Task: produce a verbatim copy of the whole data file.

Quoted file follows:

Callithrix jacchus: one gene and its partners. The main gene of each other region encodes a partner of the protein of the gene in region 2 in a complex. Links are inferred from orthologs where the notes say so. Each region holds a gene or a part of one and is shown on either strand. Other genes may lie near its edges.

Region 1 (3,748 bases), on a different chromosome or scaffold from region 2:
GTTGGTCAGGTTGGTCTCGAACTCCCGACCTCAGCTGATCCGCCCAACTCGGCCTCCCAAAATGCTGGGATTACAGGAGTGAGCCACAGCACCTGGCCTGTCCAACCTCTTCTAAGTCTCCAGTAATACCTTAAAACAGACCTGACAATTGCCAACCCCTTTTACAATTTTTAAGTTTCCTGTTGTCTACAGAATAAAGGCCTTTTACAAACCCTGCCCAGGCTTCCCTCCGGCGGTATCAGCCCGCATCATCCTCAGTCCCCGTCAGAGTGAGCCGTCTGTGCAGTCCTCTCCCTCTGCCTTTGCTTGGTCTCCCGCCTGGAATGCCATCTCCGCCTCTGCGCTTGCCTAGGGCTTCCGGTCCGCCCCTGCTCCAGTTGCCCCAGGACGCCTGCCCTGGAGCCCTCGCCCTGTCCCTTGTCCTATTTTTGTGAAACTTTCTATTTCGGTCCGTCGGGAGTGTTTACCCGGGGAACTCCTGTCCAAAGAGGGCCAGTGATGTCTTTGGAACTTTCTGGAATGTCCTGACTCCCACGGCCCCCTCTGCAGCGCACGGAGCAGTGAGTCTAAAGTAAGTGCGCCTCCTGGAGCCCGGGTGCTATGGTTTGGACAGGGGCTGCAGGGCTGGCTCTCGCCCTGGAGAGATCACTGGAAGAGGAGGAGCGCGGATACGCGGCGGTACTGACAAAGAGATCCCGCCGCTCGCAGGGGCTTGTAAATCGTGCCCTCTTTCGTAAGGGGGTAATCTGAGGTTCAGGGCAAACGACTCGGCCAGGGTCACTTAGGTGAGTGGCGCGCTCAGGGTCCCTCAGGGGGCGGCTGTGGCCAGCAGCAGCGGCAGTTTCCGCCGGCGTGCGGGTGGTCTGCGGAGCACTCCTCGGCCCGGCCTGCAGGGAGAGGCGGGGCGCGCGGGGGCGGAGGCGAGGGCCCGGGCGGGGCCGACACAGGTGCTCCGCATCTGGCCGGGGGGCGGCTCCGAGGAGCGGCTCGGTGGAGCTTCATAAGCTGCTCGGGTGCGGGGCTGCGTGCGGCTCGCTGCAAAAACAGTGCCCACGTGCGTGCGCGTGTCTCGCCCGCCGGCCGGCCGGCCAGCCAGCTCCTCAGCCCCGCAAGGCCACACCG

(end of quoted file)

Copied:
Callithrix jacchus: one gene and its partners. The main gene of each other region encodes a partner of the protein of the gene in region 2 in a complex. Links are inferred from orthologs where the notes say so. Each region holds a gene or a part of one and is shown on either strand. Other genes may lie near its edges.

Region 1 (3,748 bases), on a different chromosome or scaffold from region 2:
GTTGGTCAGGTTGGTCTCGAACTCCCGACCTCAGCTGATCCGCCCAACTCGGCCTCCCAAAATGCTGGGATTACAGGAGTGAGCCACAGCACCTGGCCTGTCCAACCTCTTCTAAGTCTCCAGTAATACCTTAAAACAGACCTGACAATTGCCAACCCCTTTTACAATTTTTAAGTTTCCTGTTGTCTACAGAATAAAGGCCTTTTACAAACCCTGCCCAGGCTTCCCTCCGGCGGTATCAGCCCGCATCATCCTCAGTCCCCGTCAGAGTGAGCCGTCTGTGCAGTCCTCTCCCTCTGCCTTTGCTTGGTCTCCCGCCTGGAATGCCATCTCCGCCTCTGCGCTTGCCTAGGGCTTCCGGTCCGCCCCTGCTCCAGTTGCCCCAGGACGCCTGCCCTGGAGCCCTCGCCCTGTCCCTTGTCCTATTTTTGTGAAACTTTCTATTTCGGTCCGTCGGGAGTGTTTACCCGGGGAACTCCTGTCCAAAGAGGGCCAGTGATGTCTTTGGAACTTTCTGGAATGTCCTGACTCCCACGGCCCCCTCTGCAGCGCACGGAGCAGTGAGTCTAAAGTAAGTGCGCCTCCTGGAGCCCGGGTGCTATGGTTTGGACAGGGGCTGCAGGGCTGGCTCTCGCCCTGGAGAGATCACTGGAAGAGGAGGAGCGCGGATACGCGGCGGTACTGACAAAGAGATCCCGCCGCTCGCAGGGGCTTGTAAATCGTGCCCTCTTTCGTAAGGGGGTAATCTGAGGTTCAGGGCAAACGACTCGGCCAGGGTCACTTAGGTGAGTGGCGCGCTCAGGGTCCCTCAGGGGGCGGCTGTGGCCAGCAGCAGCGGCAGTTTCCGCCGGCGTGCGGGTGGTCTGCGGAGCACTCCTCGGCCCGGCCTGCAGGGAGAGGCGGGGCGCGCGGGGGCGGAGGCGAGGGCCCGGGCGGGGCCGACACAGGTGCTCCGCATCTGGCCGGGGGGCGGCTCCGAGGAGCGGCTCGGTGGAGCTTCATAAGCTGCTCGGGTGCGGGGCTGCGTGCGGCTCGCTGCAAAAACAGTGCCCACGTGCGTGCGCGTGTCTCGCCCGCCGGCCGGCCGGCCAGCCAGCTCCTCAGCCCCGCAAGGCCACACCG